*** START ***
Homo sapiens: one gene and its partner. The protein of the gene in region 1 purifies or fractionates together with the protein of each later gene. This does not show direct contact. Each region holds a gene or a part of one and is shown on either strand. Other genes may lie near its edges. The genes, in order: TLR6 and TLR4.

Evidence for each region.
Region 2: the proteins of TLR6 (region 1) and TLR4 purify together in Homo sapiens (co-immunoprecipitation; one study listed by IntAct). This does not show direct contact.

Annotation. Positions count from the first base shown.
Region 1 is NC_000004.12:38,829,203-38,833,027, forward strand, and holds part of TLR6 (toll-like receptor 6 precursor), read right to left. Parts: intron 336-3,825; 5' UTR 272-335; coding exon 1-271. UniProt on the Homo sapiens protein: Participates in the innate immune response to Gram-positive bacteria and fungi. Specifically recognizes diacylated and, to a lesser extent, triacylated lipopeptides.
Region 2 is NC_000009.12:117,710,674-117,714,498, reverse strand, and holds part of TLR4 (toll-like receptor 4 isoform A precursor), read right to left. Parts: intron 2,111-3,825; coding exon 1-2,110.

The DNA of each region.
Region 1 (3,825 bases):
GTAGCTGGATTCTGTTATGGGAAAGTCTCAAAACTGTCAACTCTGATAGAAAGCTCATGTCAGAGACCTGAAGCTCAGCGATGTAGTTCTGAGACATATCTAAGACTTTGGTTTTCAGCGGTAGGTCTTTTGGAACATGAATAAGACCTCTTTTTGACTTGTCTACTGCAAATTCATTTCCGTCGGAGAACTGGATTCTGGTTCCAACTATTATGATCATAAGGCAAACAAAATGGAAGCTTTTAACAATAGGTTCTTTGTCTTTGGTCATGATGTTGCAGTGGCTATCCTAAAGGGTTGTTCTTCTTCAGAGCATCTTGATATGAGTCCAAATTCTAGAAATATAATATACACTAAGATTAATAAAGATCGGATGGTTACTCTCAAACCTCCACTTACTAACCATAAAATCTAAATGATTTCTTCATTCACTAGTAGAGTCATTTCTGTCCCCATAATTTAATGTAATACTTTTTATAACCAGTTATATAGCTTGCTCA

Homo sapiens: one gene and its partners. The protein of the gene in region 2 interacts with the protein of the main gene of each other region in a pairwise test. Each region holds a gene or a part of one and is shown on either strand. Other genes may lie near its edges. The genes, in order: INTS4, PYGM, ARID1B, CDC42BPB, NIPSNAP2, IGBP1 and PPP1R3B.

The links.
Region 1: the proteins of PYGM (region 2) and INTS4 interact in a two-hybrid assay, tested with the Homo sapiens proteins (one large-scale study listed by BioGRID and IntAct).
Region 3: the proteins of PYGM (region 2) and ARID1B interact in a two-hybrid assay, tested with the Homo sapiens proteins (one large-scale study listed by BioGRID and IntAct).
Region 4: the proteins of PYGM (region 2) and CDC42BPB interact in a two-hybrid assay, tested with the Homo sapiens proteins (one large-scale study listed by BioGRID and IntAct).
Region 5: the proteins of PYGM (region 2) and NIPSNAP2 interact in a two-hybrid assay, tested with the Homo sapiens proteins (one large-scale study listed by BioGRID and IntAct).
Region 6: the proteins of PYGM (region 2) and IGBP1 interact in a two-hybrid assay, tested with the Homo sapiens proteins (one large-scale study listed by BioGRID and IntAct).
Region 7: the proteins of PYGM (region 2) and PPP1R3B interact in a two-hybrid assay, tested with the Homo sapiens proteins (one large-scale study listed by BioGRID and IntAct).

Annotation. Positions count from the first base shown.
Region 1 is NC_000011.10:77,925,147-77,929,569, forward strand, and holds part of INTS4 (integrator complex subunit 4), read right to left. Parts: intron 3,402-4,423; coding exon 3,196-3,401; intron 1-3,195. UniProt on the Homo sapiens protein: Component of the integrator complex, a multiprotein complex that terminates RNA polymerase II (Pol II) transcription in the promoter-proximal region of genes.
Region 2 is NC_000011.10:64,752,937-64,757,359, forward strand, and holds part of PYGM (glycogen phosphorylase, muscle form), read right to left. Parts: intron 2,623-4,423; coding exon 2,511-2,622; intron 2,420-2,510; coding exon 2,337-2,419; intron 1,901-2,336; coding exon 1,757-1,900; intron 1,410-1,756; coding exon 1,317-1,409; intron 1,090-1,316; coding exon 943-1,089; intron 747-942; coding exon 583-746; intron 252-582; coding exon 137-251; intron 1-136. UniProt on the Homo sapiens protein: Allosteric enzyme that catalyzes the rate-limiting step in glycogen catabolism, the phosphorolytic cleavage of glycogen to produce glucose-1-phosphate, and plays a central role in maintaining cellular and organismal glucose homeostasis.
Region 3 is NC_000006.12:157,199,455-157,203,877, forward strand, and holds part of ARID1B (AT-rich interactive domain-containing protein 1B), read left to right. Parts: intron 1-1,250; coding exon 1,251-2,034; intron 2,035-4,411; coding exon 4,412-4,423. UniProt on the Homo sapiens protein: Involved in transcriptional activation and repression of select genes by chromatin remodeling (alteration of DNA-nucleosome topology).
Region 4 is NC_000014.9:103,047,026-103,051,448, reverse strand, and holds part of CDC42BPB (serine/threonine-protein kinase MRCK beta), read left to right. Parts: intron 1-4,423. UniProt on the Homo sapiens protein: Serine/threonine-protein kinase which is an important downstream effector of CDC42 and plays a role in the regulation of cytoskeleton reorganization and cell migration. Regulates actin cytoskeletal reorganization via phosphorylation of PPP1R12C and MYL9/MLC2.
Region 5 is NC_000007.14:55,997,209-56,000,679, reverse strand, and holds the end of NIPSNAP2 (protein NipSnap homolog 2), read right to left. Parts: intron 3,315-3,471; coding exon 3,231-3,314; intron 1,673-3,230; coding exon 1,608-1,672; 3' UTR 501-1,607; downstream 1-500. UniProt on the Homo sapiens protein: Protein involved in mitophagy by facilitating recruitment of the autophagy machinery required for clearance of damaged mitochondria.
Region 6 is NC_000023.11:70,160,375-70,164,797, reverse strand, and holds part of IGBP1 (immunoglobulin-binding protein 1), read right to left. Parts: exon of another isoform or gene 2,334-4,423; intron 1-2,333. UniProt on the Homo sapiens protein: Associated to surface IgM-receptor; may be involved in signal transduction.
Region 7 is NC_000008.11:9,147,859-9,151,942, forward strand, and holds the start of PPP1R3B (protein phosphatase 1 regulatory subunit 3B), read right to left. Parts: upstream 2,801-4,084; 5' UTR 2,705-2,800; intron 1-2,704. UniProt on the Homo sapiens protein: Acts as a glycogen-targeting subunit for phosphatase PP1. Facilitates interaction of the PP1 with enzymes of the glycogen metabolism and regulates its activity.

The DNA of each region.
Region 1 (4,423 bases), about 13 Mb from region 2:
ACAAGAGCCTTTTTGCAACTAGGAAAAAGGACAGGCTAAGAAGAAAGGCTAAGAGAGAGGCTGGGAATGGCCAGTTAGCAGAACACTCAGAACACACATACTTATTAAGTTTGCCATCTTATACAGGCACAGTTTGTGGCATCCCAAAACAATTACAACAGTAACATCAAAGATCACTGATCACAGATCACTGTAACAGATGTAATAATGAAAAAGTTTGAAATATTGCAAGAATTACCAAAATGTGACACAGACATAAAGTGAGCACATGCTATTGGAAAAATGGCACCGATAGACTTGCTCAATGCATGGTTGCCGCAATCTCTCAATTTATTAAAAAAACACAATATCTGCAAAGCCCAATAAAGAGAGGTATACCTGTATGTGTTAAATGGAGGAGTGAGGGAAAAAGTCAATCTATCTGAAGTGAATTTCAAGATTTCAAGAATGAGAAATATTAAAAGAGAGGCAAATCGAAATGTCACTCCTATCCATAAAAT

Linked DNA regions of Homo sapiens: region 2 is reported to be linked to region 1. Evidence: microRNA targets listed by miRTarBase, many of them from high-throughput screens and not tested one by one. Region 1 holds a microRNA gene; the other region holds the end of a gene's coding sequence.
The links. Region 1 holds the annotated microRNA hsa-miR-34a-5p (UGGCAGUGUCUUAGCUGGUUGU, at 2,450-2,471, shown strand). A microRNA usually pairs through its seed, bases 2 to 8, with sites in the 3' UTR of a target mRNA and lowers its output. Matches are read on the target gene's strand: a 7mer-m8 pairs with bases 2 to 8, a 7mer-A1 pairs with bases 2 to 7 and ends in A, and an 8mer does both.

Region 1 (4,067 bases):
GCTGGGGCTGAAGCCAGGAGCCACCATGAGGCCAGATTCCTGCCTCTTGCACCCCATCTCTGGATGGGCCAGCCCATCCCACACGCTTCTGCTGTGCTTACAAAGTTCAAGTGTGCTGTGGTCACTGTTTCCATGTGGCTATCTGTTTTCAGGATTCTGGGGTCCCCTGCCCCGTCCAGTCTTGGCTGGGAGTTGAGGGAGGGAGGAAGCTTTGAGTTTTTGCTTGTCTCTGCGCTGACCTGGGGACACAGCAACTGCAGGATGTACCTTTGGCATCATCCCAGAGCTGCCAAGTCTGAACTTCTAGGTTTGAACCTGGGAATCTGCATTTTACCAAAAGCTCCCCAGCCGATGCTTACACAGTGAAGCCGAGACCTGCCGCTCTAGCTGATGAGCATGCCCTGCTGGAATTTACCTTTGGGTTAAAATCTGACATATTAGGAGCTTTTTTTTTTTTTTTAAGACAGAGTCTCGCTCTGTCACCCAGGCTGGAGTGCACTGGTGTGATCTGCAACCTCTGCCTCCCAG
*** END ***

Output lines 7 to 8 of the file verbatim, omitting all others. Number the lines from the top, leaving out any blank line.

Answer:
The DNA of each region.
Region 1 (3,825 bases):